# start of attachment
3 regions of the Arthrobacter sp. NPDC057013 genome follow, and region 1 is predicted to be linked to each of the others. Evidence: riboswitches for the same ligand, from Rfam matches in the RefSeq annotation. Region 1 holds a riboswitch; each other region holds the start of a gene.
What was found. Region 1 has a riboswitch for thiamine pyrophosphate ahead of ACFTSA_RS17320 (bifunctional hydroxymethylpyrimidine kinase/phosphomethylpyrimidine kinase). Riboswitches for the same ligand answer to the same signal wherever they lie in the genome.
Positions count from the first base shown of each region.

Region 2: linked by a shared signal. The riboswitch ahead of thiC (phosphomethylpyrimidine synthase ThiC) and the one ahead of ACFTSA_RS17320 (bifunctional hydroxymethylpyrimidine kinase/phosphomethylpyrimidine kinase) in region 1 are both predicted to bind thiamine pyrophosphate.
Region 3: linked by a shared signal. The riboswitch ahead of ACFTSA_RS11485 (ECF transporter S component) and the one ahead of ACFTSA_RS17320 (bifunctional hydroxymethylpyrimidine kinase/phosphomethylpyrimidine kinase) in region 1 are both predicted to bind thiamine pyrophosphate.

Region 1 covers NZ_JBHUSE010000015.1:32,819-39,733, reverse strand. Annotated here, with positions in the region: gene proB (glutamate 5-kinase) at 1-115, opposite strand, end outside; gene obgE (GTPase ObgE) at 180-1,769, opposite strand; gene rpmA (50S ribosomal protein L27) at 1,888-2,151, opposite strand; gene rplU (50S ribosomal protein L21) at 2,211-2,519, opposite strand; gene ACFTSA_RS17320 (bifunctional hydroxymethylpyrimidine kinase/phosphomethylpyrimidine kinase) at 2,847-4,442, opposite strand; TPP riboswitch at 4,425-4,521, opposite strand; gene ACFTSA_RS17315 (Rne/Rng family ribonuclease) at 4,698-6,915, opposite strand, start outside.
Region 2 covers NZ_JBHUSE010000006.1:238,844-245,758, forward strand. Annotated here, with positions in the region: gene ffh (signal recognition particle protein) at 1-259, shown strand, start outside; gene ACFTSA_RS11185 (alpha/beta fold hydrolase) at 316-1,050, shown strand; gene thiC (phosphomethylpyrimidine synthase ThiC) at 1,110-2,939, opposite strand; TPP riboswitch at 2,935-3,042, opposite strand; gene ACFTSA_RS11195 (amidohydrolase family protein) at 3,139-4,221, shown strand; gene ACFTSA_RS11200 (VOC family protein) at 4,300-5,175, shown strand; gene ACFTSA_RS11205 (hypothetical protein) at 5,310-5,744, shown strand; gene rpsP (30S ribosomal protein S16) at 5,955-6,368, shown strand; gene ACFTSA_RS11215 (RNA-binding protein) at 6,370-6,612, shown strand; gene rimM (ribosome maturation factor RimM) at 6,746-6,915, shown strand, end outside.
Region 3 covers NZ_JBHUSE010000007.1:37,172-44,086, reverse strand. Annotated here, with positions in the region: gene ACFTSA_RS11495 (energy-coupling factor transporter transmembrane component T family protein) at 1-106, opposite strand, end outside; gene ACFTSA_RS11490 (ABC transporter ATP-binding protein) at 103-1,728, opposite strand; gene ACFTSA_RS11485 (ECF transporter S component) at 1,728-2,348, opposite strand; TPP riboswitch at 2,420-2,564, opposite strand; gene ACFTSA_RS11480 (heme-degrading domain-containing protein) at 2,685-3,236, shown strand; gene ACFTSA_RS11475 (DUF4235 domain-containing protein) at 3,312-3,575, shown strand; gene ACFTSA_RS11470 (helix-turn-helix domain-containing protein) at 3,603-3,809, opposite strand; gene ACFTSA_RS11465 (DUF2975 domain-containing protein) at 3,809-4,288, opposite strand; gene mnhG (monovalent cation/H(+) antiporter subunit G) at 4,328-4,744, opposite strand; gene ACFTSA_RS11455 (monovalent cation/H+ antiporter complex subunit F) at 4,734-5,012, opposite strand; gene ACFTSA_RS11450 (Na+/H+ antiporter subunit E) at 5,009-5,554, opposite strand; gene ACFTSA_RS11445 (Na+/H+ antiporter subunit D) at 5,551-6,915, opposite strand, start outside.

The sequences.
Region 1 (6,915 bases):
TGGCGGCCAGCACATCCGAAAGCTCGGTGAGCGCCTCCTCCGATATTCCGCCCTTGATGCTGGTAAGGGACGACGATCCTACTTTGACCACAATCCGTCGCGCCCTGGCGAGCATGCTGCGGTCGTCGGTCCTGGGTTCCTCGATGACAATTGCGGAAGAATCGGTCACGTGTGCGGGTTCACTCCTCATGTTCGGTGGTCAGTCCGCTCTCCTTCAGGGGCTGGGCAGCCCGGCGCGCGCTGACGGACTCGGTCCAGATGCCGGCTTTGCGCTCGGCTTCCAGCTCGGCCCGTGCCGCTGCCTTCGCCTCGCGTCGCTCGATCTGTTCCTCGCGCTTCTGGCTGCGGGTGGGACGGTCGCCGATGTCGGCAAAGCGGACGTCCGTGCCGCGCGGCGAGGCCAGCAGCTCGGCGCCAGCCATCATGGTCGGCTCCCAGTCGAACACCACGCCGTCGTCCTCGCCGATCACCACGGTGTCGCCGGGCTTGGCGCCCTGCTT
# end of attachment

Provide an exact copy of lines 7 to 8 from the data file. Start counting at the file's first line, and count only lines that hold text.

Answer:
Region 2 covers NZ_JBHUSE010000006.1:238,844-245,758, forward strand. Annotated here, with positions in the region: gene ffh (signal recognition particle protein) at 1-259, shown strand, start outside; gene ACFTSA_RS11185 (alpha/beta fold hydrolase) at 316-1,050, shown strand; gene thiC (phosphomethylpyrimidine synthase ThiC) at 1,110-2,939, opposite strand; TPP riboswitch at 2,935-3,042, opposite strand; gene ACFTSA_RS11195 (amidohydrolase family protein) at 3,139-4,221, shown strand; gene ACFTSA_RS11200 (VOC family protein) at 4,300-5,175, shown strand; gene ACFTSA_RS11205 (hypothetical protein) at 5,310-5,744, shown strand; gene rpsP (30S ribosomal protein S16) at 5,955-6,368, shown strand; gene ACFTSA_RS11215 (RNA-binding protein) at 6,370-6,612, shown strand; gene rimM (ribosome maturation factor RimM) at 6,746-6,915, shown strand, end outside.
Region 3 covers NZ_JBHUSE010000007.1:37,172-44,086, reverse strand. Annotated here, with positions in the region: gene ACFTSA_RS11495 (energy-coupling factor transporter transmembrane component T family protein) at 1-106, opposite strand, end outside; gene ACFTSA_RS11490 (ABC transporter ATP-binding protein) at 103-1,728, opposite strand; gene ACFTSA_RS11485 (ECF transporter S component) at 1,728-2,348, opposite strand; TPP riboswitch at 2,420-2,564, opposite strand; gene ACFTSA_RS11480 (heme-degrading domain-containing protein) at 2,685-3,236, shown strand; gene ACFTSA_RS11475 (DUF4235 domain-containing protein) at 3,312-3,575, shown strand; gene ACFTSA_RS11470 (helix-turn-helix domain-containing protein) at 3,603-3,809, opposite strand; gene ACFTSA_RS11465 (DUF2975 domain-containing protein) at 3,809-4,288, opposite strand; gene mnhG (monovalent cation/H(+) antiporter subunit G) at 4,328-4,744, opposite strand; gene ACFTSA_RS11455 (monovalent cation/H+ antiporter complex subunit F) at 4,734-5,012, opposite strand; gene ACFTSA_RS11450 (Na+/H+ antiporter subunit E) at 5,009-5,554, opposite strand; gene ACFTSA_RS11445 (Na+/H+ antiporter subunit D) at 5,551-6,915, opposite strand, start outside.